Arguably, in many people’s opinions, Portland’s Le Pigeon is one of the finest restaurants around. When the chef decided to open outlet # 2, ‘son of Le Pigeon” he called on his culinary skill to make a downsized, casual version, “Little Bird Bistro,” across from the US Bank Tower in Portland.
Featuring a wide variety of traditional bistro foods, Little Bird also delights with rarities like bone marrow. (Mrs BDB will be pleased.)
But my burger companion, Portland Attorney William Du Val, and I, went for the burgers, of course, tho I will (spoiler alert) be back many times to cruise thru the rest of the menu!
Described on the menu only as “Le Pigeon Burger”, the meat (I don’t know the supplier, asked, got a vague answer), comes perched between and betwixt a fantastic roll from Ken’s – I almost didn’t get to the burger, the table bread (Grand Central) was so nummy, and has a light cheese, bacon, pickled onion, greens and house sauce. Your choice of fries or greens with that, for $12. It’s a hefty patty, maybe 1/3 pound, so thank goodness the roll the picked can support it. Nevertheless, we were both inclined to cut ours in half to tackle them.
Bun? Excellent. Meat? Excellent. Condiments? Excellent. Fries? Excellent. Fry sauce? Excellent.
This guy hits the mark, and will surely be the new standard for Portland burgers, where we seemingly have a five-way tie for “best of”, in my own opinion.
Of some locales, they say “don’t like the weather, wait an hour, it will change!” That’s certainly not true here, where it has been raining for 72 years straight.
But we have our own little miracle. Think that burger is the best you’ve ever had? Wait a week, there will be another great one!
Take your loved one to a romantic evening out at Little Bird. S/he will love you forever.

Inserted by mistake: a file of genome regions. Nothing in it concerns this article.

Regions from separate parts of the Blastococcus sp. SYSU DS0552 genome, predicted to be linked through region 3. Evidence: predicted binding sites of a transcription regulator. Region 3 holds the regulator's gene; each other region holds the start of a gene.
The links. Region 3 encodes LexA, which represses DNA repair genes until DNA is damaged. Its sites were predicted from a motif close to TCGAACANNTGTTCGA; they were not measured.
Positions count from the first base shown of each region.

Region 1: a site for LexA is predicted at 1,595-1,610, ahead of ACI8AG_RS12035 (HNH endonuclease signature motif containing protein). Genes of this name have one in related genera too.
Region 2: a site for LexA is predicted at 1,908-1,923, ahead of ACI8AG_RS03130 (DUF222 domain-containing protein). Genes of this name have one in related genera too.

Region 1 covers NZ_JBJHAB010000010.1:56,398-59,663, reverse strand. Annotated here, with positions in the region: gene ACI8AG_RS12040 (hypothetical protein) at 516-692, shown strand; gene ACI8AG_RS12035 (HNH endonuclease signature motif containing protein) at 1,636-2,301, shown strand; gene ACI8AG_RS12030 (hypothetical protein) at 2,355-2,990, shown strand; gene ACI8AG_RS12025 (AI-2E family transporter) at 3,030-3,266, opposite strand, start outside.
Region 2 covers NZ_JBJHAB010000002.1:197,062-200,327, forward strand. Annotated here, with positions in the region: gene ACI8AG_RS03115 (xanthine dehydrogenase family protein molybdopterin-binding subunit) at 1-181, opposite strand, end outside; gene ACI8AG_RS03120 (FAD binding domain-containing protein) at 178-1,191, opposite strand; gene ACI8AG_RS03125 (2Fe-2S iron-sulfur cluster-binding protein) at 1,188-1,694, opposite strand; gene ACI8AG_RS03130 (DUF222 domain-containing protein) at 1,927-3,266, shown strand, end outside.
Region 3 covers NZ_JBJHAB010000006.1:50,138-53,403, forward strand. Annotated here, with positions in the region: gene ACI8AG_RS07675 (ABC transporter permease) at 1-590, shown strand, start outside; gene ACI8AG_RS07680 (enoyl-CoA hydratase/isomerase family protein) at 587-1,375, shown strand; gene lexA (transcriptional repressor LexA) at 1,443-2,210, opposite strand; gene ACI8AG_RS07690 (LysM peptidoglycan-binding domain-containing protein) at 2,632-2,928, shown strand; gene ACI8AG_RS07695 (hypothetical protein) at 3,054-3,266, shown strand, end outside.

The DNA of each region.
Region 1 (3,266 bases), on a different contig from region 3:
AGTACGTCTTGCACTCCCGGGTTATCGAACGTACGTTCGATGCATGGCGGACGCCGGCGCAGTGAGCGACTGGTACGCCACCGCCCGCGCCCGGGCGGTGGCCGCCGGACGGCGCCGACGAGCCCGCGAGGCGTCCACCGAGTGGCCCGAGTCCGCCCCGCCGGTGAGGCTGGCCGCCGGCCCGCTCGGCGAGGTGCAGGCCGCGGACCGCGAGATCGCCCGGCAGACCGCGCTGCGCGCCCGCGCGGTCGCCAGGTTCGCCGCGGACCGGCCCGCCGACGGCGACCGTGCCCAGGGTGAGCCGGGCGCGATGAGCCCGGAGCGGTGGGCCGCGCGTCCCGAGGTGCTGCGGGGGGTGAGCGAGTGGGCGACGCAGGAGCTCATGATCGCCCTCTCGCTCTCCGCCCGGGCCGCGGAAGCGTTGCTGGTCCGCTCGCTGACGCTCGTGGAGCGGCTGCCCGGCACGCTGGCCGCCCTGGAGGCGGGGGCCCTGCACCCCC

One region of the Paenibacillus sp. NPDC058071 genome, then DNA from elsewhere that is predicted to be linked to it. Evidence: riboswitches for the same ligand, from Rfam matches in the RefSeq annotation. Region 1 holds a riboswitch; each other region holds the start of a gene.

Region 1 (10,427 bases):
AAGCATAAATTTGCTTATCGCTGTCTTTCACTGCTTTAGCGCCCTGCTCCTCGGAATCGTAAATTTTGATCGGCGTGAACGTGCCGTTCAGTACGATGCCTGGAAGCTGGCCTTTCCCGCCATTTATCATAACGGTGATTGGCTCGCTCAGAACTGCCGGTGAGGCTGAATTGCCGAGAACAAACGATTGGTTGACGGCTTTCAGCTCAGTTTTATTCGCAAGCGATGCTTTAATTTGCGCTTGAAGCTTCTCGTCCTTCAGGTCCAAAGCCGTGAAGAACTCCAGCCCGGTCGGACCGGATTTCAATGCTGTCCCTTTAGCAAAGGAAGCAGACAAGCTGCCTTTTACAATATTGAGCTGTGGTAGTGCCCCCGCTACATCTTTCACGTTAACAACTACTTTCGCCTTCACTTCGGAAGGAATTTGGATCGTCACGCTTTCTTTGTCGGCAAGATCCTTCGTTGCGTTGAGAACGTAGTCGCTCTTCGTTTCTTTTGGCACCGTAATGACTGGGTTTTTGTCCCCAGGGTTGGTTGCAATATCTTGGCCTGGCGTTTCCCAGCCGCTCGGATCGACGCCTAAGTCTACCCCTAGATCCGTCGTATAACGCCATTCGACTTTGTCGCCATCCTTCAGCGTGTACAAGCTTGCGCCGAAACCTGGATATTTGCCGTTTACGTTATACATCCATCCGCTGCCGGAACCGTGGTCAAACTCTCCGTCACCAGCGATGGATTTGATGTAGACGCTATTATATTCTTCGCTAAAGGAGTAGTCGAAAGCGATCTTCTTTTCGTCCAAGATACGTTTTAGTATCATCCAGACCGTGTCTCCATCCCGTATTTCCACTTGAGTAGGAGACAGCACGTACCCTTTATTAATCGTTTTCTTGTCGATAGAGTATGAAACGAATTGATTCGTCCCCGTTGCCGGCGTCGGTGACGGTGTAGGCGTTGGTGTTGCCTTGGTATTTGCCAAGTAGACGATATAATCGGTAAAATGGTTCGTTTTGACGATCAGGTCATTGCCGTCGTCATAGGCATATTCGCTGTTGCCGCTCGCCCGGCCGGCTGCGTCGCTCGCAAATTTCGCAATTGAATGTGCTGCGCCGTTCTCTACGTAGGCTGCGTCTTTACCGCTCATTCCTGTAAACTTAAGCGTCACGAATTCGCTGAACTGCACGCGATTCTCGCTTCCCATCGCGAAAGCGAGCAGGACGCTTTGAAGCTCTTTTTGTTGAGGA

(Incidentally, we got there at 11:38 and could be seated right away. By straight up noon, there was a wait list.)
Damned odd thing. It’s named Le Pigeon Burger and cautions that raw egg are among its ingredients. There’s an obvious conclusion there, though I doubt on reflection that it’s accurate.
I didn’t discover the ingredients used in the hamburger sauce. Damned delicious!
The fries are twice-fried, first long at low temperature, then quickly at high temperature. Finally, they are tossed in marrow butter with parsley and salted. Yummy! They’re crisp on the outside and soft on the inside.
Mrs. Jebedee had the bone marrow after she downed a salad with frisée, pork belly and poached egg with a vinaigrette. The rest of it — roasted mushrooms, crème brûlée, fried beef tongue — is outside the focus of BDP interest. (Oh, alright… Jill raved about the salad. Bone marrow and mushrooms were excellent. The crème brûlée was so-so. The beef tongue was covered with way too much batter to be good.)
A bonus dessert looked like miniature burgers, but they were blood orange macaroons with chocolate filling. Yummy!
Ours was an evening meal: reservations required. The adventure started at a cramped table next to a packed bar where recorded music played loudest. We asked to be moved before taking our seats. Our second table was over the bar, from where your photo of the bistro was taken. The difference is remarkable. Music is subdued and the dull roar of restaurant conversation (necessarily elevated above the level of the music) seemed distant.
If the place is called Little Bird, why is Petit Oiseau on the front door? It took me f-o-r-e-v-e-r to find it online. I didn’t realize that translation was needed.
Jill and I plan to be regulars there, for the salad and the burger.